Group of hands1. Recognise Your Tribe

Knowing that around 20% of people share this trait can be a relief, because often HSP feel ‘different’ and ‘misunderstood’. It can be hard for non-HSP to know how to deal with your strong emotional reactions, and they may not understand why you need lots of time to rest and recuperate after a social occasion. (You can find out more on Relationships as an HSP here).

The 20% figure means that roughly one in five of the people around you, are experiencing the world in a similar way to you; you are not alone! This on its own can help! And HSP often make excellent friends; loyal, good listeners, empathic…

Basketball court2. Play to Your Strengths

At 1.59m I am realistically too short to be on a netball or basketball team, and expecting me to play would be setting me up for failure. Luckily, my netball teacher recognised this, and taught me to referee, which, it turned out, I was quite good at!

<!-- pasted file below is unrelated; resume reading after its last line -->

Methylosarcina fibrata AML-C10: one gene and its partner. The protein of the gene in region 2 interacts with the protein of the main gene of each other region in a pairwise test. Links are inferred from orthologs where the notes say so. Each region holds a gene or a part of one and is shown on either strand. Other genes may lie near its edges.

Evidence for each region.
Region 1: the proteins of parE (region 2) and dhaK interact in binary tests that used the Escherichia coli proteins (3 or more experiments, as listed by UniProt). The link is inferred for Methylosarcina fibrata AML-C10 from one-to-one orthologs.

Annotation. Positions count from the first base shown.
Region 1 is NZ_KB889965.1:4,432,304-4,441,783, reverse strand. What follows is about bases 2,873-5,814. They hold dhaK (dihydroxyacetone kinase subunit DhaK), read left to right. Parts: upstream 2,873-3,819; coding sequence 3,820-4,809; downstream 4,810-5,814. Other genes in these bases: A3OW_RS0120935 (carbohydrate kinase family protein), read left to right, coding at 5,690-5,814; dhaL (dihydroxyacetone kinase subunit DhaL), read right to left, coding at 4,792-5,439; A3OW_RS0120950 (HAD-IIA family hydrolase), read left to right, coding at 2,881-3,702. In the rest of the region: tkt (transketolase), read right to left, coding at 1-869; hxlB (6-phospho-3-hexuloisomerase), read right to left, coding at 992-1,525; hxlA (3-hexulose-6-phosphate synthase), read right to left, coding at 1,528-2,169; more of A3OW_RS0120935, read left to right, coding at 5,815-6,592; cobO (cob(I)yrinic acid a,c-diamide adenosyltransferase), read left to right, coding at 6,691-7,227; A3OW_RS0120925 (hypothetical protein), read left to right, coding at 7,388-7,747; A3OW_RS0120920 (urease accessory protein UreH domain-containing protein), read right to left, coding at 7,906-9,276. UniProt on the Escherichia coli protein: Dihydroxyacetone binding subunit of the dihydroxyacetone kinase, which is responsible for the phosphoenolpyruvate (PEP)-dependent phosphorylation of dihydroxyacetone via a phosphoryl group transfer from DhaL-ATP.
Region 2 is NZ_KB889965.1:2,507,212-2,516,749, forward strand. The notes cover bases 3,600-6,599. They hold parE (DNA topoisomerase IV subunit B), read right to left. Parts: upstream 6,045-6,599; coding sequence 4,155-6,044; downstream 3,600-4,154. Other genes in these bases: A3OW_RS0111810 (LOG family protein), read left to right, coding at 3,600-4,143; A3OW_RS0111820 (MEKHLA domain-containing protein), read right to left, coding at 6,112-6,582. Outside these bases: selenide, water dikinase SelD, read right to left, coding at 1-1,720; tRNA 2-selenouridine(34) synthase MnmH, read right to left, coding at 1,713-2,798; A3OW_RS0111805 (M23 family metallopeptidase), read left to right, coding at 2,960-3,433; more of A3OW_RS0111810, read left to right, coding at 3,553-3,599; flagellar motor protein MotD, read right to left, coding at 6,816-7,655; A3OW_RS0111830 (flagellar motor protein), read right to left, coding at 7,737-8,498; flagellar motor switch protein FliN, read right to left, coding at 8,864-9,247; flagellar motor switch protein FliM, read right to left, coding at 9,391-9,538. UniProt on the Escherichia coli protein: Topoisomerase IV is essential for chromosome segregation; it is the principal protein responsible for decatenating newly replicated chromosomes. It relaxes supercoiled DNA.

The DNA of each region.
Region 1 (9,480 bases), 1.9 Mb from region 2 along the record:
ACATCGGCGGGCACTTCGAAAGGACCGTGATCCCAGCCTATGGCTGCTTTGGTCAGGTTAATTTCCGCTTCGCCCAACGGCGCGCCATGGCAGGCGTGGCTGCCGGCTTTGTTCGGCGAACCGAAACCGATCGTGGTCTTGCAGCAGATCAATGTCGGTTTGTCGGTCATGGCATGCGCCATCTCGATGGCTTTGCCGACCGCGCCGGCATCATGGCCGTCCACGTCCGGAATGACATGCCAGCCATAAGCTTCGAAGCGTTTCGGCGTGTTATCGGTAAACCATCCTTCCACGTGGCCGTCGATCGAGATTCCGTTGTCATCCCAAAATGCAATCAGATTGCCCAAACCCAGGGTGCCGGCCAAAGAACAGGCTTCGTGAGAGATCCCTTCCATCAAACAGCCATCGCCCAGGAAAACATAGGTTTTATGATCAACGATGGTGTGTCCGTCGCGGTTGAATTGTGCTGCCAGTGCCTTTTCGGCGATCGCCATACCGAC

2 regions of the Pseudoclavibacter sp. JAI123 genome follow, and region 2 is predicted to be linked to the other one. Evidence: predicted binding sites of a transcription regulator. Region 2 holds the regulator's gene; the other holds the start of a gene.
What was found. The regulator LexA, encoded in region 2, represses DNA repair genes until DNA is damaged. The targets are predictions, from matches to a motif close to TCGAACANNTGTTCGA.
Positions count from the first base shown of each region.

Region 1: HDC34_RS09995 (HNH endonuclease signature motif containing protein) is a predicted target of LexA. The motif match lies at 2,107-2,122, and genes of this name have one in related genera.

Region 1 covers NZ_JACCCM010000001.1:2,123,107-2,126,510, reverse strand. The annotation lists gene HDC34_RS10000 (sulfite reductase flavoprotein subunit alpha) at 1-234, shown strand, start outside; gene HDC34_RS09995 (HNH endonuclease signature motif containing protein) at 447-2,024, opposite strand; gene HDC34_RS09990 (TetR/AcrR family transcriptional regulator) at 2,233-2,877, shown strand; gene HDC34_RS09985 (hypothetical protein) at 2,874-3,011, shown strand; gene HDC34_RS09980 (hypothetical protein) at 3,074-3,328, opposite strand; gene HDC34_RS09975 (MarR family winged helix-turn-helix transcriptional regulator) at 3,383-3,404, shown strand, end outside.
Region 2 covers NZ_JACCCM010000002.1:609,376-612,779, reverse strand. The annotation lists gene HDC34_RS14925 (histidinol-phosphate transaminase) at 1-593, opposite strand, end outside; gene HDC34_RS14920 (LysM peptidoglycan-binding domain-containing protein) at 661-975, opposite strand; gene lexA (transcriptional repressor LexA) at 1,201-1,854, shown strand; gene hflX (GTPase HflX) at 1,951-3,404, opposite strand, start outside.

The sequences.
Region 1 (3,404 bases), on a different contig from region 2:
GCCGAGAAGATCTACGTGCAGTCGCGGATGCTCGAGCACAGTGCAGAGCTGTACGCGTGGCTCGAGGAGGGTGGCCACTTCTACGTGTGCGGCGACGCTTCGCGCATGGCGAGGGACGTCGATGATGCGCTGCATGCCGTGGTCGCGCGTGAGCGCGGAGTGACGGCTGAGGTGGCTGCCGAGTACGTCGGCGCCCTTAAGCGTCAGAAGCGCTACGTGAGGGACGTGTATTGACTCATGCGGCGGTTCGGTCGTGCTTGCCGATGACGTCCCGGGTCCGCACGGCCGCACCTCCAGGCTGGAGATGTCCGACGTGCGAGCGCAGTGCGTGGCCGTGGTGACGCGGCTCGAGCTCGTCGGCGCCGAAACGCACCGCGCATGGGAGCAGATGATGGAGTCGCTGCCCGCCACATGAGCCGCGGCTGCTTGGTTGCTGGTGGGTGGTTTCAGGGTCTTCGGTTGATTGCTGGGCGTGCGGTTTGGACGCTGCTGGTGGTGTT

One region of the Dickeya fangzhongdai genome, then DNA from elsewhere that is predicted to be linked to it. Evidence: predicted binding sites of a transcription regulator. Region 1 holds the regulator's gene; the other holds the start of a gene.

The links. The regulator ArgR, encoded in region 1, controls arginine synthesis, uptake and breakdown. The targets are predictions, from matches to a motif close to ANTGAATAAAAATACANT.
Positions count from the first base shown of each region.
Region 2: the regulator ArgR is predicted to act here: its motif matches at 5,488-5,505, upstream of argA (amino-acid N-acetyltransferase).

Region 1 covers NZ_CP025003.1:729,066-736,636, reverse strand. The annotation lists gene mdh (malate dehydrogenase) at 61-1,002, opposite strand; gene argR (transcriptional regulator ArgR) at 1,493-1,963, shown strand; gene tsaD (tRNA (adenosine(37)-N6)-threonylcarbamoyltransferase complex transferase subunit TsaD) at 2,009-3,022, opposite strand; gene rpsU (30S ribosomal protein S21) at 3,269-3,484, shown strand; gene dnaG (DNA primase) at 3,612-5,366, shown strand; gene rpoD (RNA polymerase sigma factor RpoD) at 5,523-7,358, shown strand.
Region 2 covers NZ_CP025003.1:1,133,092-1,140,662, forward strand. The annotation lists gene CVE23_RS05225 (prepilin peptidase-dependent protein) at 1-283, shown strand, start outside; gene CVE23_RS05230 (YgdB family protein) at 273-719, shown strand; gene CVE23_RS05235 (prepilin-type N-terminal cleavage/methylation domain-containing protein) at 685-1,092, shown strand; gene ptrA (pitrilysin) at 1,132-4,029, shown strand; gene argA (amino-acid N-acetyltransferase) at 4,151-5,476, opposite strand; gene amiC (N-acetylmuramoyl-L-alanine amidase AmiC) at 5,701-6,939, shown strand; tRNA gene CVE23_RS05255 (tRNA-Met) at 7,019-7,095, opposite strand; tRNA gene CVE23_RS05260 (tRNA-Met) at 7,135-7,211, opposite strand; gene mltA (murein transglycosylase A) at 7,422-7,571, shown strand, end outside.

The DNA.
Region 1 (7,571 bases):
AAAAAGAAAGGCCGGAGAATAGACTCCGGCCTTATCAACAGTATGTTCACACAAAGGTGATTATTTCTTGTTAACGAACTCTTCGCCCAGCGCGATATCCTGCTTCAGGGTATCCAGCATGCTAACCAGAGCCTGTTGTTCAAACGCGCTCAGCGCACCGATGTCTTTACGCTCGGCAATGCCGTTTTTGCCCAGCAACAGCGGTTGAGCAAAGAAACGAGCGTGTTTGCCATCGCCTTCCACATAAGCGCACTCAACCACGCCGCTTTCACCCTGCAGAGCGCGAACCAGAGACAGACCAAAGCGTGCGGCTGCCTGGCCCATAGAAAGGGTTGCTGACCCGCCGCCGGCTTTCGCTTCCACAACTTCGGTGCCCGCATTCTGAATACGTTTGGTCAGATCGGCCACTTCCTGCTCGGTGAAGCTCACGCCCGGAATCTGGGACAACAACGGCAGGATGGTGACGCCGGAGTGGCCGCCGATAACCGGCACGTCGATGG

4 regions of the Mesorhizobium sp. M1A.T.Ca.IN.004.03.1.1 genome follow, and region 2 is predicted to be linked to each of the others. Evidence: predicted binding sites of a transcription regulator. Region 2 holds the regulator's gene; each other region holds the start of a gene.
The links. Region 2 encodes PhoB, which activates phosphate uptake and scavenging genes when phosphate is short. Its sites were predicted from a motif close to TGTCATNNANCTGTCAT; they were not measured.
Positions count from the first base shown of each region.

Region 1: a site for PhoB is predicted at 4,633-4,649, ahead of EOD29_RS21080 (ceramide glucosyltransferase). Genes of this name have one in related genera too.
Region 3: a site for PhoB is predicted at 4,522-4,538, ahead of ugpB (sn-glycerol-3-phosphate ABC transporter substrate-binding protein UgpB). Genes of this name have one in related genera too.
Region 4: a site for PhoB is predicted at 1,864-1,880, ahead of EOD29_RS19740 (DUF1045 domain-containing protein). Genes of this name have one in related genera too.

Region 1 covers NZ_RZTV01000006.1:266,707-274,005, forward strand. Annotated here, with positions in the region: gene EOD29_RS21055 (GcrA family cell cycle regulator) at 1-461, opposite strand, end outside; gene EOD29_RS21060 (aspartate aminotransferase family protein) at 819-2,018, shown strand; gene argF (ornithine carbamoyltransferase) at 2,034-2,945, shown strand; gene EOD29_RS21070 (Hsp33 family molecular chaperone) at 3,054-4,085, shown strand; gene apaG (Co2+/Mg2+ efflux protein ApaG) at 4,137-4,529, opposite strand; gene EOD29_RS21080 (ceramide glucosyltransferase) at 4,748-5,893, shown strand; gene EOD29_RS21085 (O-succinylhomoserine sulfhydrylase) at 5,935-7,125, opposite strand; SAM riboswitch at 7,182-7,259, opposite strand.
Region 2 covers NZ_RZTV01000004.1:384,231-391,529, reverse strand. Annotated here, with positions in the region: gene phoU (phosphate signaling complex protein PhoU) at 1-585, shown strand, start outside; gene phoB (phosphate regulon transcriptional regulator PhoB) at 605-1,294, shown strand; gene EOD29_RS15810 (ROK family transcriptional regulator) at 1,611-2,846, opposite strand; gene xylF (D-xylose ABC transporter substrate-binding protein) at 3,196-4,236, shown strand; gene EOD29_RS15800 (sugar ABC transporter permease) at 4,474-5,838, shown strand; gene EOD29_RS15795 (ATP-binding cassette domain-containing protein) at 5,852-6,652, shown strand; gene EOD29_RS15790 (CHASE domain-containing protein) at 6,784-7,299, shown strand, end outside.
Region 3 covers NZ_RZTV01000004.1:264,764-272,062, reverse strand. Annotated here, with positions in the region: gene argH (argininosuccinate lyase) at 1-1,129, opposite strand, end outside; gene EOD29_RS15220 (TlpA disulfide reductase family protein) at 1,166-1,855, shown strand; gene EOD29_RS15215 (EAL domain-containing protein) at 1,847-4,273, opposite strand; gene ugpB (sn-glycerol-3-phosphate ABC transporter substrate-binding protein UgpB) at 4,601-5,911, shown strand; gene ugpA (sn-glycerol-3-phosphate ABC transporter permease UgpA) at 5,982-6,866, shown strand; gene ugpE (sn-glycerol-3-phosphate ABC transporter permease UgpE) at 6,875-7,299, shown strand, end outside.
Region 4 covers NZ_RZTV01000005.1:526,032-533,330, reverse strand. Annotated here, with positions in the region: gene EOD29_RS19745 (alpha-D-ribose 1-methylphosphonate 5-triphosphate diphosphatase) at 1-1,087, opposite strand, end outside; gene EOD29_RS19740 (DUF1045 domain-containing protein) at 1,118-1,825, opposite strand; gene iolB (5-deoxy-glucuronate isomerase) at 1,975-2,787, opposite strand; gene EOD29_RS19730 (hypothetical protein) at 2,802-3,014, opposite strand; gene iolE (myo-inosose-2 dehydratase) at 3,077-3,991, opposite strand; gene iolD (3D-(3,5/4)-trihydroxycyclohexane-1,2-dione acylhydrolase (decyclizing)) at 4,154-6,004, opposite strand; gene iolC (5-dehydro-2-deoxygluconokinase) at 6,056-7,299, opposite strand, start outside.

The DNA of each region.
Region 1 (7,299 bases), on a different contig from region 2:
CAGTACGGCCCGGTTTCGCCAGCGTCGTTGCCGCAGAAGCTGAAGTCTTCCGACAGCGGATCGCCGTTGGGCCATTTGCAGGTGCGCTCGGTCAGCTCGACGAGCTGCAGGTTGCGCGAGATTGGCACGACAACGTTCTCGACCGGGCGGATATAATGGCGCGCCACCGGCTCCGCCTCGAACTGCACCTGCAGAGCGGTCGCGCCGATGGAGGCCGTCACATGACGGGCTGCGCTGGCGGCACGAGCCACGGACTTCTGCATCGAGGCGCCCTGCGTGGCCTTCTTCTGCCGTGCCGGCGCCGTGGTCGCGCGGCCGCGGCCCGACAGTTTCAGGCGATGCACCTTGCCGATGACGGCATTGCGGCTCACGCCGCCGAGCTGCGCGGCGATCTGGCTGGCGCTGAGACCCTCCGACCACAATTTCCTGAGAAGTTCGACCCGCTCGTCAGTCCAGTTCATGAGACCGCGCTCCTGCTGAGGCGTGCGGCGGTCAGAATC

Being HSP is like that. There will be situations that you find exhausting and overwhelming, but there will be other situations that let your HSP gifts shine. As much as possible, create your life to suit your strengths.

The scientific term for HSP is Sensory-Processing Sensitivity (SPS), and that says it all; putting yourself into positions where you will be overloaded with sensory stimuli will take its toll on you. So it’s fine to go out to a concert for an evening; your heightened senses may well mean that you enjoy it more than your non-HSP friends, but expecting yourself to work in a similar situation for 40 hours a week, might well result in you feeling awful.

3. Rest is Not a Sin

We are constantly bombarded with ideas about what we ‘should’ be doing with our lives. Often, even our down time is caught up in this;

  • Go out with your friends!
  • Volunteer!
  • Read!
  • Live in a beautiful house!
  • Exercise!
  • Cook and eat healthily!
  • Sleep eight hours a night!